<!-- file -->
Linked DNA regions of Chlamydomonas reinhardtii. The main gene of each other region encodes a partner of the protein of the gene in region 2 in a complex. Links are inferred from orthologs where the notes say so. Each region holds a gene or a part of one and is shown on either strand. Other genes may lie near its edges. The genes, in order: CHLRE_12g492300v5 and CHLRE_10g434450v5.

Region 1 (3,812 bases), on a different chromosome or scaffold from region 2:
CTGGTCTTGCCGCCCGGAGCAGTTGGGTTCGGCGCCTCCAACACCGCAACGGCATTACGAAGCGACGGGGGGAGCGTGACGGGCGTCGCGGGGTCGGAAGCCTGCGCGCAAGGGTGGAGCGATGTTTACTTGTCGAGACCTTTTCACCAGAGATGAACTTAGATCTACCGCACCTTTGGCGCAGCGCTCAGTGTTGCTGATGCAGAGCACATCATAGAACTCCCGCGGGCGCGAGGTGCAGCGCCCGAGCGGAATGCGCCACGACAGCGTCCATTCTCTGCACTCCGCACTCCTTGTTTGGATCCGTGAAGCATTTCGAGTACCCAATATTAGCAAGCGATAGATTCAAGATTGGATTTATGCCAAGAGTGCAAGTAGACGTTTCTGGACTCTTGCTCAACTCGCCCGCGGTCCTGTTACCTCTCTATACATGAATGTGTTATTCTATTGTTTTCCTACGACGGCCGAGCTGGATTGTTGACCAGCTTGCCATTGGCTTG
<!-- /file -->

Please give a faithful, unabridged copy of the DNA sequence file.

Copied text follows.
Linked DNA regions of Chlamydomonas reinhardtii. The main gene of each other region encodes a partner of the protein of the gene in region 2 in a complex. Links are inferred from orthologs where the notes say so. Each region holds a gene or a part of one and is shown on either strand. Other genes may lie near its edges. The genes, in order: CHLRE_12g492300v5 and CHLRE_10g434450v5.

Region 1 (3,812 bases), on a different chromosome or scaffold from region 2:
CTGGTCTTGCCGCCCGGAGCAGTTGGGTTCGGCGCCTCCAACACCGCAACGGCATTACGAAGCGACGGGGGGAGCGTGACGGGCGTCGCGGGGTCGGAAGCCTGCGCGCAAGGGTGGAGCGATGTTTACTTGTCGAGACCTTTTCACCAGAGATGAACTTAGATCTACCGCACCTTTGGCGCAGCGCTCAGTGTTGCTGATGCAGAGCACATCATAGAACTCCCGCGGGCGCGAGGTGCAGCGCCCGAGCGGAATGCGCCACGACAGCGTCCATTCTCTGCACTCCGCACTCCTTGTTTGGATCCGTGAAGCATTTCGAGTACCCAATATTAGCAAGCGATAGATTCAAGATTGGATTTATGCCAAGAGTGCAAGTAGACGTTTCTGGACTCTTGCTCAACTCGCCCGCGGTCCTGTTACCTCTCTATACATGAATGTGTTATTCTATTGTTTTCCTACGACGGCCGAGCTGGATTGTTGACCAGCTTGCCATTGGCTTG